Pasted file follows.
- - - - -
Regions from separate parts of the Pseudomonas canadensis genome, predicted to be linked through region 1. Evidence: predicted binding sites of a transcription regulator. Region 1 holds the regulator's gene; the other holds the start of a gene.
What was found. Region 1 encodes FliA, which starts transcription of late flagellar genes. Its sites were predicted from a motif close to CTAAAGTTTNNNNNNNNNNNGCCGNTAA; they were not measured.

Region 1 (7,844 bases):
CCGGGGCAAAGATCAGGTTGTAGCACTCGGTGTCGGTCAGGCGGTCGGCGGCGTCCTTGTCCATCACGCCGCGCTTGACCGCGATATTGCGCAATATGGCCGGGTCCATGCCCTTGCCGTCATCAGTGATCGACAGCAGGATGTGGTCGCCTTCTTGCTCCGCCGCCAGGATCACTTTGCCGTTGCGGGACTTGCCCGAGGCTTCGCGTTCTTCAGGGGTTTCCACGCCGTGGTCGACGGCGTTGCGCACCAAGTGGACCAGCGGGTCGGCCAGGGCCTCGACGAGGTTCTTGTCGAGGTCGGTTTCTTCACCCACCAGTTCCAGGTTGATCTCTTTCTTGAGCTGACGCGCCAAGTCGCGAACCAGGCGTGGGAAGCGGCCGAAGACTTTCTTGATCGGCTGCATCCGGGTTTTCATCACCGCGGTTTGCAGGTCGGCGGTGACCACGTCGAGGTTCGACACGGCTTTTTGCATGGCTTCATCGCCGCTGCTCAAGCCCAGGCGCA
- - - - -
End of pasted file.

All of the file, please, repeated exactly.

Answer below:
Regions from separate parts of the Pseudomonas canadensis genome, predicted to be linked through region 1. Evidence: predicted binding sites of a transcription regulator. Region 1 holds the regulator's gene; the other holds the start of a gene.
What was found. Region 1 encodes FliA, which starts transcription of late flagellar genes. Its sites were predicted from a motif close to CTAAAGTTTNNNNNNNNNNNGCCGNTAA; they were not measured.

Region 1 (7,844 bases):
CCGGGGCAAAGATCAGGTTGTAGCACTCGGTGTCGGTCAGGCGGTCGGCGGCGTCCTTGTCCATCACGCCGCGCTTGACCGCGATATTGCGCAATATGGCCGGGTCCATGCCCTTGCCGTCATCAGTGATCGACAGCAGGATGTGGTCGCCTTCTTGCTCCGCCGCCAGGATCACTTTGCCGTTGCGGGACTTGCCCGAGGCTTCGCGTTCTTCAGGGGTTTCCACGCCGTGGTCGACGGCGTTGCGCACCAAGTGGACCAGCGGGTCGGCCAGGGCCTCGACGAGGTTCTTGTCGAGGTCGGTTTCTTCACCCACCAGTTCCAGGTTGATCTCTTTCTTGAGCTGACGCGCCAAGTCGCGAACCAGGCGTGGGAAGCGGCCGAAGACTTTCTTGATCGGCTGCATCCGGGTTTTCATCACCGCGGTTTGCAGGTCGGCGGTGACCACGTCGAGGTTCGACACGGCTTTTTGCATGGCTTCATCGCCGCTGCTCAAGCCCAGGCGCA